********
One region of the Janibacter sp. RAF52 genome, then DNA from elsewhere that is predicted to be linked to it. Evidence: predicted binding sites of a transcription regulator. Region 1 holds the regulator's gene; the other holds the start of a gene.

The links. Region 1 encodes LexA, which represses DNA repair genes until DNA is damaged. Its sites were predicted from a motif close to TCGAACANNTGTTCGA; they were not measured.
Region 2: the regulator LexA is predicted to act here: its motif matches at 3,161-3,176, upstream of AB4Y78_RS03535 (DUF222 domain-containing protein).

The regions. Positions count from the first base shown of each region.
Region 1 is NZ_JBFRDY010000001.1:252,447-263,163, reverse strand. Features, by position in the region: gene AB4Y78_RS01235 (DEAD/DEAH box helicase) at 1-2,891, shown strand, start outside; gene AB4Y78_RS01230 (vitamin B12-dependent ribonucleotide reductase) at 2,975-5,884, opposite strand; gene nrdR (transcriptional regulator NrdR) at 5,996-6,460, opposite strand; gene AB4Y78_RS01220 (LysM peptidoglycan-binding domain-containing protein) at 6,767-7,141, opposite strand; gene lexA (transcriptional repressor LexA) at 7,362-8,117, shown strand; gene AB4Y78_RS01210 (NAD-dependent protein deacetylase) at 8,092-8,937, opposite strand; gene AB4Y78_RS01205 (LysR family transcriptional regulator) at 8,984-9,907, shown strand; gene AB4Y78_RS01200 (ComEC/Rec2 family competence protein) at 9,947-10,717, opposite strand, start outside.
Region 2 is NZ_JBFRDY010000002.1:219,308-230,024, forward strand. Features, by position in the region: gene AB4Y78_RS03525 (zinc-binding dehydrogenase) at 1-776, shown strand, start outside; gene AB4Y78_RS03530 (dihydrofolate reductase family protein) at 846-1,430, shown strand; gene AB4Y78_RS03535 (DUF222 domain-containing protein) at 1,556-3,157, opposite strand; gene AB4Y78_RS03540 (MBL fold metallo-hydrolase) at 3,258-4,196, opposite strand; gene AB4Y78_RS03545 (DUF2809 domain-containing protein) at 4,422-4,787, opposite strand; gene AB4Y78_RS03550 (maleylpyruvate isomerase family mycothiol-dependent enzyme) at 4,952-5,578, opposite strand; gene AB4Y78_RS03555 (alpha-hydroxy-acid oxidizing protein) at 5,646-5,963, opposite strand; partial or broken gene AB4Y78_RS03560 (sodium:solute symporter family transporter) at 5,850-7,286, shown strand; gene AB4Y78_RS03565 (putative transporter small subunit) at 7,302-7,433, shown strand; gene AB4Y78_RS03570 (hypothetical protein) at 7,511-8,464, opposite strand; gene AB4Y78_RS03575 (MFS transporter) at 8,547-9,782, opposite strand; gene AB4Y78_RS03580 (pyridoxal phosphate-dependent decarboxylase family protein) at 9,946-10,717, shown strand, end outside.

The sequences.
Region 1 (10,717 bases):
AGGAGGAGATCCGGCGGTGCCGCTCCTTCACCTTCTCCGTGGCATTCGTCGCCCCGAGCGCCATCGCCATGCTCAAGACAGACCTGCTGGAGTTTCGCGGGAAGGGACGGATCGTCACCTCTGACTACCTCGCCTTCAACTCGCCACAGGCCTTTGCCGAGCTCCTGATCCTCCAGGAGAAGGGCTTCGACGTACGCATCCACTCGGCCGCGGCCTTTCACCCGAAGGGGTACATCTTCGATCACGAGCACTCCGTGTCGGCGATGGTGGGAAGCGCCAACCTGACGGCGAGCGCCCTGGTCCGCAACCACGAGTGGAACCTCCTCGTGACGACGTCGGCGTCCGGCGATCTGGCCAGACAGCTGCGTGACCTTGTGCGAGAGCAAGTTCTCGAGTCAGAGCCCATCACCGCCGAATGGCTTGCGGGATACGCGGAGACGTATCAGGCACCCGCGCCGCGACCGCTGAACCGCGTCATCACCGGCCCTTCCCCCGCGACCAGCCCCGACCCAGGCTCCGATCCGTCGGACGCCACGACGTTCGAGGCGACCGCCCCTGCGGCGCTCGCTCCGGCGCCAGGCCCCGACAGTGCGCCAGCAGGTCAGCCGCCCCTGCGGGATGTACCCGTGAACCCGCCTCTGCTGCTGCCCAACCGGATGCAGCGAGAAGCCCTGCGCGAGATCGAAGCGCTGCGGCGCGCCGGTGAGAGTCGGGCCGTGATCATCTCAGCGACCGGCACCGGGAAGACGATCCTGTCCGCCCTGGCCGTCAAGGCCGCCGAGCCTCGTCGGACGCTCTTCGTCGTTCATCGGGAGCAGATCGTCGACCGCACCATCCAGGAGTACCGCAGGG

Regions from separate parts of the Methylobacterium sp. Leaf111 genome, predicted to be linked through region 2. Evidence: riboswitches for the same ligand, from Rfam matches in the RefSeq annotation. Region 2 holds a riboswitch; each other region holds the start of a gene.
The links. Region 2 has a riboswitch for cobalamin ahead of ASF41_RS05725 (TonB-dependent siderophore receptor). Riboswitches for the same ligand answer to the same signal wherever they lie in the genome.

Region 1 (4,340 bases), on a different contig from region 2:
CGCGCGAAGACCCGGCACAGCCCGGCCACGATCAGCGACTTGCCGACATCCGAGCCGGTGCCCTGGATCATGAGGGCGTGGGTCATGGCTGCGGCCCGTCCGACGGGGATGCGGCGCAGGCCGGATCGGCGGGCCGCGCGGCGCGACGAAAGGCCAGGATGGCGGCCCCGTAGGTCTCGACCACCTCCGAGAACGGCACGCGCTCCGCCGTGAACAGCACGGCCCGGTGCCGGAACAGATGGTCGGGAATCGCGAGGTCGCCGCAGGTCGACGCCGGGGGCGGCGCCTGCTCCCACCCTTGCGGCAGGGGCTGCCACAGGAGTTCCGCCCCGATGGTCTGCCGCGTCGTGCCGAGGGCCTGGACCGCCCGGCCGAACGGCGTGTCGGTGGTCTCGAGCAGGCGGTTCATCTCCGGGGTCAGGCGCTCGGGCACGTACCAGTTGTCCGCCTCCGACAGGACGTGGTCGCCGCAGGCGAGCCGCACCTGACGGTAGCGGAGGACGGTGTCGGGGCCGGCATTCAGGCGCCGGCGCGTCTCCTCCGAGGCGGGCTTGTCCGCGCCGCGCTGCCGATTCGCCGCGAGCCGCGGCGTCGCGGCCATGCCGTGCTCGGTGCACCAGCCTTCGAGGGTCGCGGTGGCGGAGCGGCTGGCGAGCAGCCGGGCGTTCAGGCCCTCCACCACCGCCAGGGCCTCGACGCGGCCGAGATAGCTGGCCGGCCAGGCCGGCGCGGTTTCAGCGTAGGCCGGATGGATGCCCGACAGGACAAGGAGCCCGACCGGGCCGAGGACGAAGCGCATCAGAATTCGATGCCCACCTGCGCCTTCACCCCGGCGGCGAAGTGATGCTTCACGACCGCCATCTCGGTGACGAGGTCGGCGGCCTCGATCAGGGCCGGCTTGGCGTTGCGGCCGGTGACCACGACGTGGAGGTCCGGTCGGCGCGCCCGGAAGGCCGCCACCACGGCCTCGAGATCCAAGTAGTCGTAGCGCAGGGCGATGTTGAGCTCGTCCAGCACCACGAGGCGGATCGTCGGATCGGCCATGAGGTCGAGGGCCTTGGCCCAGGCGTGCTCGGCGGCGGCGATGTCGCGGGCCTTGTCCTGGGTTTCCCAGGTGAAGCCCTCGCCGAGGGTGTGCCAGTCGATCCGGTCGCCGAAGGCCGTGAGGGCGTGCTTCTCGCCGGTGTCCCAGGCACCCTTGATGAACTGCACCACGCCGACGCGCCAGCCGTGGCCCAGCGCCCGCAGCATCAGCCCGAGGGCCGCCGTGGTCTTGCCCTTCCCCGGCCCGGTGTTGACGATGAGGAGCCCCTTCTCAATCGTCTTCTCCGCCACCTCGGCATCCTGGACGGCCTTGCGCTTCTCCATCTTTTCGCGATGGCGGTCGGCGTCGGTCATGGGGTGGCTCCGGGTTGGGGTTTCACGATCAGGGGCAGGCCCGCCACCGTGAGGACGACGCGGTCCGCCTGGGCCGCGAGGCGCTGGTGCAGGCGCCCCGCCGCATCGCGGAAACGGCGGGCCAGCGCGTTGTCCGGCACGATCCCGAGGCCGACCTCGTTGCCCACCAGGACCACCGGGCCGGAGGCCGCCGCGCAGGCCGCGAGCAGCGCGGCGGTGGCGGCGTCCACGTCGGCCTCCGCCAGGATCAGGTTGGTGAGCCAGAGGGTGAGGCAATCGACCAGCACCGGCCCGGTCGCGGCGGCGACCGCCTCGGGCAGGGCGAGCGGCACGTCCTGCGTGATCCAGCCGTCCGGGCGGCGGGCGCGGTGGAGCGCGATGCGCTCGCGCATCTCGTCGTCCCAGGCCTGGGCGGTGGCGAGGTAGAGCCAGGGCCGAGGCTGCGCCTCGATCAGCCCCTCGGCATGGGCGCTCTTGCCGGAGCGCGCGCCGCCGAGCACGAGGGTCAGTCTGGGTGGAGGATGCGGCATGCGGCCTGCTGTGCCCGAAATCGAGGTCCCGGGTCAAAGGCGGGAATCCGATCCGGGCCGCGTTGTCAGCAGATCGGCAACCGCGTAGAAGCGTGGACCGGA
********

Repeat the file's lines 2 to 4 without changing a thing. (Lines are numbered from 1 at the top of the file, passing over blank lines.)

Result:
The links. Region 1 encodes LexA, which represses DNA repair genes until DNA is damaged. Its sites were predicted from a motif close to TCGAACANNTGTTCGA; they were not measured.
Region 2: the regulator LexA is predicted to act here: its motif matches at 3,161-3,176, upstream of AB4Y78_RS03535 (DUF222 domain-containing protein).

The regions. Positions count from the first base shown of each region.